The second theme in the poem is the importance of being independent. The speaker articulates that she can take care of herself, as she does not need anybody other than a few selected people in her life. She is perfectly capable of living alone, and nobody is allowed to interfere with her thoughts or decisions.

Indifference towards society

The next theme in the poem is the speaker’s evident indifference for and disregard towards social conventions and general lifestyle. This is hinted at through her phrases divine majority and ample nation, wherein she makes an irony of the so-called ‘perfection’ of the accepted social norms.

The speaker attempts to voice her personal rebellion against people’s opinions on how a person should live. She rejects the role of the public in her life and desires to be either alone or with the few people she has chosen. In this regard, she is indifferent toward society’s perspective on how she should be.

Rejection of materialism

The last theme in the poem is the speaker’s evident indifference towards the materialistic status or position of people with regard to choosing her social circle. This is hinted at through her reference to chariots and emperors. She does not care about one’s societal status, but rather her own personal connection to the person.

In reference to the speaker’s emphasis on the soul over the body, she rejects the whole idea of society’s measuring of a person by their material achievements. An individual should be judged by his inner personality and not external output. It is the soul that truly connects people, not wealth or status.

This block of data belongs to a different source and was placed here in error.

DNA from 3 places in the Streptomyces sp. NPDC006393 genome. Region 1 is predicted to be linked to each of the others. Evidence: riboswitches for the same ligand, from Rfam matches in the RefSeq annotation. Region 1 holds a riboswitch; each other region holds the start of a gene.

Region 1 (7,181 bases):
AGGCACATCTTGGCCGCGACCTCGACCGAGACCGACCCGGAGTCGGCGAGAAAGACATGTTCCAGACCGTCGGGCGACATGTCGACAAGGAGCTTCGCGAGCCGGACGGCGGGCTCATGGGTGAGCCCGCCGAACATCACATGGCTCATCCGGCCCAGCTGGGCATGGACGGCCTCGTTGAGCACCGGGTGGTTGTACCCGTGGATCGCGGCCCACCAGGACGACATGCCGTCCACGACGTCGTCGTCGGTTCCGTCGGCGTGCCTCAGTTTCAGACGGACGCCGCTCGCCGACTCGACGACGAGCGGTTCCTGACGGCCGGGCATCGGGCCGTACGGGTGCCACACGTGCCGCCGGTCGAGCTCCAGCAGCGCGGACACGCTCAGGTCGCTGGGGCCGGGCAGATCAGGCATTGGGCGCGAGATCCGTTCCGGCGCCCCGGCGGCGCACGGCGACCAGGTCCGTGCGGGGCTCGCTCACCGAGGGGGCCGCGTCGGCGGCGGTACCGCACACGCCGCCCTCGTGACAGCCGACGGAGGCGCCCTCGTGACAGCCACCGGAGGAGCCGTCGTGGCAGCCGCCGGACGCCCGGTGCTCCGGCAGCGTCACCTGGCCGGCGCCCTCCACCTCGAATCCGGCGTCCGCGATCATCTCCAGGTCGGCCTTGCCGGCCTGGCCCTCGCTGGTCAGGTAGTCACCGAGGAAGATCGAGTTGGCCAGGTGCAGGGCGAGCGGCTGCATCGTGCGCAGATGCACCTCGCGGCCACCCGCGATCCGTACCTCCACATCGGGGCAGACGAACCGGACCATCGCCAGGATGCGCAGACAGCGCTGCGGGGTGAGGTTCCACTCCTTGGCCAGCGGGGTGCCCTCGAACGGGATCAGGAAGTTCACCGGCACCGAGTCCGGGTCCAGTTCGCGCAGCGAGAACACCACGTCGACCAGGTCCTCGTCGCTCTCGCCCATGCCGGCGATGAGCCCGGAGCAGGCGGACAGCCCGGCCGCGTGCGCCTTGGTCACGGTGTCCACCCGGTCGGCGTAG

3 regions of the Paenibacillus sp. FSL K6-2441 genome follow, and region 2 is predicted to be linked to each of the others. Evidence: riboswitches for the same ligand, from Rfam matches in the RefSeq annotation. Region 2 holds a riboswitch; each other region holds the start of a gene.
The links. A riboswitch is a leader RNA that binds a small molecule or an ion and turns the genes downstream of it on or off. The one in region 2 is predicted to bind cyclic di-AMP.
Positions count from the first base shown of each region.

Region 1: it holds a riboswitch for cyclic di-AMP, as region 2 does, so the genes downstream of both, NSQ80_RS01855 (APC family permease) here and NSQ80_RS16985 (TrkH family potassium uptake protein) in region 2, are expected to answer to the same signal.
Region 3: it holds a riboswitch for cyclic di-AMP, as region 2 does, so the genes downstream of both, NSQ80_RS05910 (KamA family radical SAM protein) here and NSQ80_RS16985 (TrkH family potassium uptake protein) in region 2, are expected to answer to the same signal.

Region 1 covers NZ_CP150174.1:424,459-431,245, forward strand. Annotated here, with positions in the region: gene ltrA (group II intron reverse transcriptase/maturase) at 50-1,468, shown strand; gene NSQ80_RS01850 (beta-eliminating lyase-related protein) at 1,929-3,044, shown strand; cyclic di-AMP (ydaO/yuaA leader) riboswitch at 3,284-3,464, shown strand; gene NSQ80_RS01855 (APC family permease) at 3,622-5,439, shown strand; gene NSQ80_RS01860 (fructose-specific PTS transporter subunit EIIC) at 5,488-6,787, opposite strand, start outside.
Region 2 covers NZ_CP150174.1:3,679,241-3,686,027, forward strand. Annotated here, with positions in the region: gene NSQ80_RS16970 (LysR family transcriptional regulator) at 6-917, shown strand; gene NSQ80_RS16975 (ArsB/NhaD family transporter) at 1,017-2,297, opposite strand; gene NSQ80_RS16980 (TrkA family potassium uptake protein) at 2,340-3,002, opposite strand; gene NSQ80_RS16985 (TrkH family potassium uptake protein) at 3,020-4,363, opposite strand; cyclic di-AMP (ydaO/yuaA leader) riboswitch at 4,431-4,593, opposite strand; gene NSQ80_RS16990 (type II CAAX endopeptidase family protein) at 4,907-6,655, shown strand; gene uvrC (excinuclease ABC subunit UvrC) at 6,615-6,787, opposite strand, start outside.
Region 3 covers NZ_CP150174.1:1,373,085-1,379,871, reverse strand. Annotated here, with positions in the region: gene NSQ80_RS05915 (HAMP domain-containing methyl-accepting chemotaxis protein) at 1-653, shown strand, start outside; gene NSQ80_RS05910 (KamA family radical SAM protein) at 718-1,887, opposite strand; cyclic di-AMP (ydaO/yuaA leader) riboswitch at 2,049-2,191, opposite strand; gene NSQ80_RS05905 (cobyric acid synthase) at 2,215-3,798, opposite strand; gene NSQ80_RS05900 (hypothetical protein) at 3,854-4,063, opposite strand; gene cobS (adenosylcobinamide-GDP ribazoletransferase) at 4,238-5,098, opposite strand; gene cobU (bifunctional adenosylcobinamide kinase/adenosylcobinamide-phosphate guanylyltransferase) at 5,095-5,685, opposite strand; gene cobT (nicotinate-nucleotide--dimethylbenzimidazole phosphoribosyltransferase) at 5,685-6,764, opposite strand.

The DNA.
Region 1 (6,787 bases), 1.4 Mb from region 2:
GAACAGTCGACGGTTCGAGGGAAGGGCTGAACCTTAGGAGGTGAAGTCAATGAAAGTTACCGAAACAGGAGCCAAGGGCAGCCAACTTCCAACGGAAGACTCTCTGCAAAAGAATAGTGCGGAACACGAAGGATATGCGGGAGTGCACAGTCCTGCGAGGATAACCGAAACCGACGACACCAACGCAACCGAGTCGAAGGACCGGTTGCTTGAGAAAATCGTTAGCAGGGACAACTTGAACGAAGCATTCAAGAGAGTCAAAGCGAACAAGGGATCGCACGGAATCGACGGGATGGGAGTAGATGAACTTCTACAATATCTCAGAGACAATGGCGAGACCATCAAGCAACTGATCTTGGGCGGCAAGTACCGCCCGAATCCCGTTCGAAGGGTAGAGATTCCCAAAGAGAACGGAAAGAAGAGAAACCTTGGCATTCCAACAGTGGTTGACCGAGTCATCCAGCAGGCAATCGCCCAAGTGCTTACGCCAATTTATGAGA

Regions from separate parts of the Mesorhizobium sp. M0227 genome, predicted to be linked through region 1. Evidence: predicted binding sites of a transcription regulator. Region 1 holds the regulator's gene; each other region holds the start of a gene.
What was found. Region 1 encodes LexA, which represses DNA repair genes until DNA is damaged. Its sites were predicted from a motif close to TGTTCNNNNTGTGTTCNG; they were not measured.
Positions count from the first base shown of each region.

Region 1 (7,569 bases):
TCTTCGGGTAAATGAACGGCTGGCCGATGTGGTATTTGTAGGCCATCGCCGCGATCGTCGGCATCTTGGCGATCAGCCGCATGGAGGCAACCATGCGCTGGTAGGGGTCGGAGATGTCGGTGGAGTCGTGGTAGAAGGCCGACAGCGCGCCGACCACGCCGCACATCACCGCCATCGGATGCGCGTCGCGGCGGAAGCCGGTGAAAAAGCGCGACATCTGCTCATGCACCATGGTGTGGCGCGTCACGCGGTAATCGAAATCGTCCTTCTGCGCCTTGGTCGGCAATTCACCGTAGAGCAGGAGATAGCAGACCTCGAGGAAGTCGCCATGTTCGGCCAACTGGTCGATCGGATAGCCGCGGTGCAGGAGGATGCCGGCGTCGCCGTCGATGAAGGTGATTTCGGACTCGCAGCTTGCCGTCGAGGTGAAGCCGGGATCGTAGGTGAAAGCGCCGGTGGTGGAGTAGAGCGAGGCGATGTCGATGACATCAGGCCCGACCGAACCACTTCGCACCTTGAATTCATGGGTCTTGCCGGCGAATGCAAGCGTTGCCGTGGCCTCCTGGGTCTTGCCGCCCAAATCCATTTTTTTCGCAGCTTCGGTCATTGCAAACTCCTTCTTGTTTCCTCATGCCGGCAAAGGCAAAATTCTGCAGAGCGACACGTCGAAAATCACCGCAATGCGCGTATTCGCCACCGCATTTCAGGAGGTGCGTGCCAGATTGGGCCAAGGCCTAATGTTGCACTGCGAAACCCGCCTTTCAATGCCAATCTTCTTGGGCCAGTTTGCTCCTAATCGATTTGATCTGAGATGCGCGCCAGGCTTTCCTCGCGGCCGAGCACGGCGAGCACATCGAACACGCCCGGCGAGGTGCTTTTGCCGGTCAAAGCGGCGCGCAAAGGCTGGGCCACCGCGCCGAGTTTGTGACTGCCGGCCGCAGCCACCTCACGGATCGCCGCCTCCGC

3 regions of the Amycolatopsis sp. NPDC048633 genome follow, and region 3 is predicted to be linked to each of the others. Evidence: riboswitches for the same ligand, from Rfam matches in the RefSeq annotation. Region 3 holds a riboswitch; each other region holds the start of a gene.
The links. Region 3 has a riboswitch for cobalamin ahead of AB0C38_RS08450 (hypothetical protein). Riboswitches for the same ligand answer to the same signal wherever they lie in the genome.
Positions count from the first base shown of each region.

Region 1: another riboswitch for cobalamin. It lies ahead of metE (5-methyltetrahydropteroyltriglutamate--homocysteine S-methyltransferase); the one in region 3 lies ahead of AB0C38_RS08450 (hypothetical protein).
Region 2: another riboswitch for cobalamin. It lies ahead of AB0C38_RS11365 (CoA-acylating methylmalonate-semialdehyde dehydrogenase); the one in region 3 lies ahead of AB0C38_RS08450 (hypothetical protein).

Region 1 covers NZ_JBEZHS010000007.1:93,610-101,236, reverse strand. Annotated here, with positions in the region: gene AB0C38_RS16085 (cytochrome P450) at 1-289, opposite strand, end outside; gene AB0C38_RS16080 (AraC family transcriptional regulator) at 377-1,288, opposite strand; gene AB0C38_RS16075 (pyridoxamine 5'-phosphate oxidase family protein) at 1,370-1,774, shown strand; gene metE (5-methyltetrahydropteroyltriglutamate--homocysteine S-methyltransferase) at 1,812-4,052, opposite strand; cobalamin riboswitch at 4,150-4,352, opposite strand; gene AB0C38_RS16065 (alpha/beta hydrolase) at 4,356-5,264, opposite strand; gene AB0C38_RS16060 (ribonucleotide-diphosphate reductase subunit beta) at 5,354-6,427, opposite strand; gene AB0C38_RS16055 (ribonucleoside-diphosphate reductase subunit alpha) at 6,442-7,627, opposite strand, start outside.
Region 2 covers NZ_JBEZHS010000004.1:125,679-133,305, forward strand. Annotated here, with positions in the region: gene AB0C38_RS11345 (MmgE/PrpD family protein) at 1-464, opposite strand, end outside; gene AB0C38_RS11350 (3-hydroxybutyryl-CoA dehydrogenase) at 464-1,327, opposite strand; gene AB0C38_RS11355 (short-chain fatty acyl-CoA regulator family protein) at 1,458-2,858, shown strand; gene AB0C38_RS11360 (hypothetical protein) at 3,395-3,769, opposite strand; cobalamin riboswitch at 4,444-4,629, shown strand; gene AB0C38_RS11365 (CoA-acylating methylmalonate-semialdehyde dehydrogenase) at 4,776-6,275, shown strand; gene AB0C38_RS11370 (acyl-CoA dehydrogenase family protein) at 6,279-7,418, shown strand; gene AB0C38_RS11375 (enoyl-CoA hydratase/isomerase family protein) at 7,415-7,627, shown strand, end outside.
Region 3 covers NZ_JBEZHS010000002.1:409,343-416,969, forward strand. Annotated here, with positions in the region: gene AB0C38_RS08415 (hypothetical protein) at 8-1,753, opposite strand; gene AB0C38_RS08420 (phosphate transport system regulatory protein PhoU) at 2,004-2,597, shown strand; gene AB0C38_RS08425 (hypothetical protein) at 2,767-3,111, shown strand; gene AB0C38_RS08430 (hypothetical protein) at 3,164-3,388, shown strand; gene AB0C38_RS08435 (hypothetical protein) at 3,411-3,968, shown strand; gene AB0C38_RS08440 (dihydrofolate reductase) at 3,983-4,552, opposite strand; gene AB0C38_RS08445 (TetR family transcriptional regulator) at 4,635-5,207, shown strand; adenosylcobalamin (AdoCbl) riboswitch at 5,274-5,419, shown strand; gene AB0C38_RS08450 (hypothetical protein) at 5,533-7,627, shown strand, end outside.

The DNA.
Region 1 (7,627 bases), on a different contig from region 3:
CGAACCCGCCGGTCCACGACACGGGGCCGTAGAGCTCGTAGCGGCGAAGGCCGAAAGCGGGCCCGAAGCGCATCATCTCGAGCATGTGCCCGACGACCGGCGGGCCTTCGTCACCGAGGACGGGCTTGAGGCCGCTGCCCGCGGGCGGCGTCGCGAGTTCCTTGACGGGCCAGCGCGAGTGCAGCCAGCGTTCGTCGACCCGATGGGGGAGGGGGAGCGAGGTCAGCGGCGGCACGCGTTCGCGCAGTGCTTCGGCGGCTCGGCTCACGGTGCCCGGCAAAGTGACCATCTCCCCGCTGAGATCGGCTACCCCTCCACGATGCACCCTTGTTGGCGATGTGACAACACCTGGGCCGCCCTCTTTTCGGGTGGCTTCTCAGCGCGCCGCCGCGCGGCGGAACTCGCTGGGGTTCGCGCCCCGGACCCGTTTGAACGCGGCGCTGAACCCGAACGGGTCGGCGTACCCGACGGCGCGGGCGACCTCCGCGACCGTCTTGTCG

Line-by-line interpretation of the poem ‘ The Soul Selects…’

The Soul selects her own Society —
Then — shuts the Door —

The poet, or the speaker, begins the poem ‘The Soul Selects…’ by personifying her own soul as a female entity. It represents her own personal consciousness, which has the tendency to be very particular about who is allowed into the confines of her social company.

Selects her own society means that the soul rejects the conventional society of people, but rather selects her own group subjectively to be allowed into her company. Then, she shuts the door, or refuses to acknowledge anyone else as her own, and thereby, they are not permitted into the speaker’s personal life.

To her divine Majority —
Present no more —

The soul shuts the door of the speaker’s consciousness to the whole so-called divine, or ‘right’ conventional system of the majority, or general society, and no more people other than the afore-selected group are let into the life of the speaker.

Unmoved — she notes the Chariots — pausing —
At her low Gate —

The soul’s criteria for selecting her friends have nothing to do with wealth or status. If a royal chariot should pause at her low gate or the speaker’s stream of attention, the soul is unmoved, since it had not been deemed worthy of her company in the first place. It is simply not let in.

Unmoved — an Emperor be kneeling
Upon her Mat —

The same rejection is applied to an emperor, even if he literally kneels upon the soul’s mat or the speaker’s stream of attention, and begs to be let into her company. The soul does not care about the materialistic positions of people but rather befriends them based on its own personal favor.

I’ve known her — from an ample nation —
Choose One —